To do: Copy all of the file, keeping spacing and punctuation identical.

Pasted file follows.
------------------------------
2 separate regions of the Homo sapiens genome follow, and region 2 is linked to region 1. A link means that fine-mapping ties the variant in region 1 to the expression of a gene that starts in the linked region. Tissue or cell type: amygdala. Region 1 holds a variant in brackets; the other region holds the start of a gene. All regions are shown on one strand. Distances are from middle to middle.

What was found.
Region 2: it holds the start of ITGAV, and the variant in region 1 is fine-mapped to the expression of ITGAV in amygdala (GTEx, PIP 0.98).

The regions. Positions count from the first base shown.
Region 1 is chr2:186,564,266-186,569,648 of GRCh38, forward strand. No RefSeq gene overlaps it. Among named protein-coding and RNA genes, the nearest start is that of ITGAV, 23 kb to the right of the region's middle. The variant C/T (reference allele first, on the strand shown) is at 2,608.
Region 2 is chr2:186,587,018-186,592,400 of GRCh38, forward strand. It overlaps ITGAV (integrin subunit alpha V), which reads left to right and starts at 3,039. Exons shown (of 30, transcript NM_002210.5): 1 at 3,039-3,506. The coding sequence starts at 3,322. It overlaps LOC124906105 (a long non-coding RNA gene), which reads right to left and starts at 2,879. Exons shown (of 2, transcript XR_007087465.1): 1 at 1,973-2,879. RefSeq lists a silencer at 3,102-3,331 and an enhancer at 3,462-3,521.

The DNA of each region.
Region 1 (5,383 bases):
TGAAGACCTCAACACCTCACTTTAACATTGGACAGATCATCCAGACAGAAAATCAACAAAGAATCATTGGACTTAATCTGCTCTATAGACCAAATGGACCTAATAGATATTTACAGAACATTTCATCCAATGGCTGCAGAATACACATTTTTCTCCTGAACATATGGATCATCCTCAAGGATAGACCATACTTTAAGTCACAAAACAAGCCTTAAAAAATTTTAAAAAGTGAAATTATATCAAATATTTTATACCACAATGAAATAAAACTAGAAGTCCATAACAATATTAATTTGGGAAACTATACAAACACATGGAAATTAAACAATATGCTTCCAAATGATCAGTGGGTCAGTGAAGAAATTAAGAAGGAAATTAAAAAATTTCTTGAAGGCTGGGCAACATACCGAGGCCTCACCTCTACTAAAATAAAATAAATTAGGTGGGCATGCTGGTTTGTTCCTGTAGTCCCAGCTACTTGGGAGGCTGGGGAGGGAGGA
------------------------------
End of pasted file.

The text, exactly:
2 separate regions of the Homo sapiens genome follow, and region 2 is linked to region 1. A link means that fine-mapping ties the variant in region 1 to the expression of a gene that starts in the linked region. Tissue or cell type: amygdala. Region 1 holds a variant in brackets; the other region holds the start of a gene. All regions are shown on one strand. Distances are from middle to middle.

What was found.
Region 2: it holds the start of ITGAV, and the variant in region 1 is fine-mapped to the expression of ITGAV in amygdala (GTEx, PIP 0.98).

The regions. Positions count from the first base shown.
Region 1 is chr2:186,564,266-186,569,648 of GRCh38, forward strand. No RefSeq gene overlaps it. Among named protein-coding and RNA genes, the nearest start is that of ITGAV, 23 kb to the right of the region's middle. The variant C/T (reference allele first, on the strand shown) is at 2,608.
Region 2 is chr2:186,587,018-186,592,400 of GRCh38, forward strand. It overlaps ITGAV (integrin subunit alpha V), which reads left to right and starts at 3,039. Exons shown (of 30, transcript NM_002210.5): 1 at 3,039-3,506. The coding sequence starts at 3,322. It overlaps LOC124906105 (a long non-coding RNA gene), which reads right to left and starts at 2,879. Exons shown (of 2, transcript XR_007087465.1): 1 at 1,973-2,879. RefSeq lists a silencer at 3,102-3,331 and an enhancer at 3,462-3,521.

The DNA of each region.
Region 1 (5,383 bases):
TGAAGACCTCAACACCTCACTTTAACATTGGACAGATCATCCAGACAGAAAATCAACAAAGAATCATTGGACTTAATCTGCTCTATAGACCAAATGGACCTAATAGATATTTACAGAACATTTCATCCAATGGCTGCAGAATACACATTTTTCTCCTGAACATATGGATCATCCTCAAGGATAGACCATACTTTAAGTCACAAAACAAGCCTTAAAAAATTTTAAAAAGTGAAATTATATCAAATATTTTATACCACAATGAAATAAAACTAGAAGTCCATAACAATATTAATTTGGGAAACTATACAAACACATGGAAATTAAACAATATGCTTCCAAATGATCAGTGGGTCAGTGAAGAAATTAAGAAGGAAATTAAAAAATTTCTTGAAGGCTGGGCAACATACCGAGGCCTCACCTCTACTAAAATAAAATAAATTAGGTGGGCATGCTGGTTTGTTCCTGTAGTCCCAGCTACTTGGGAGGCTGGGGAGGGAGGA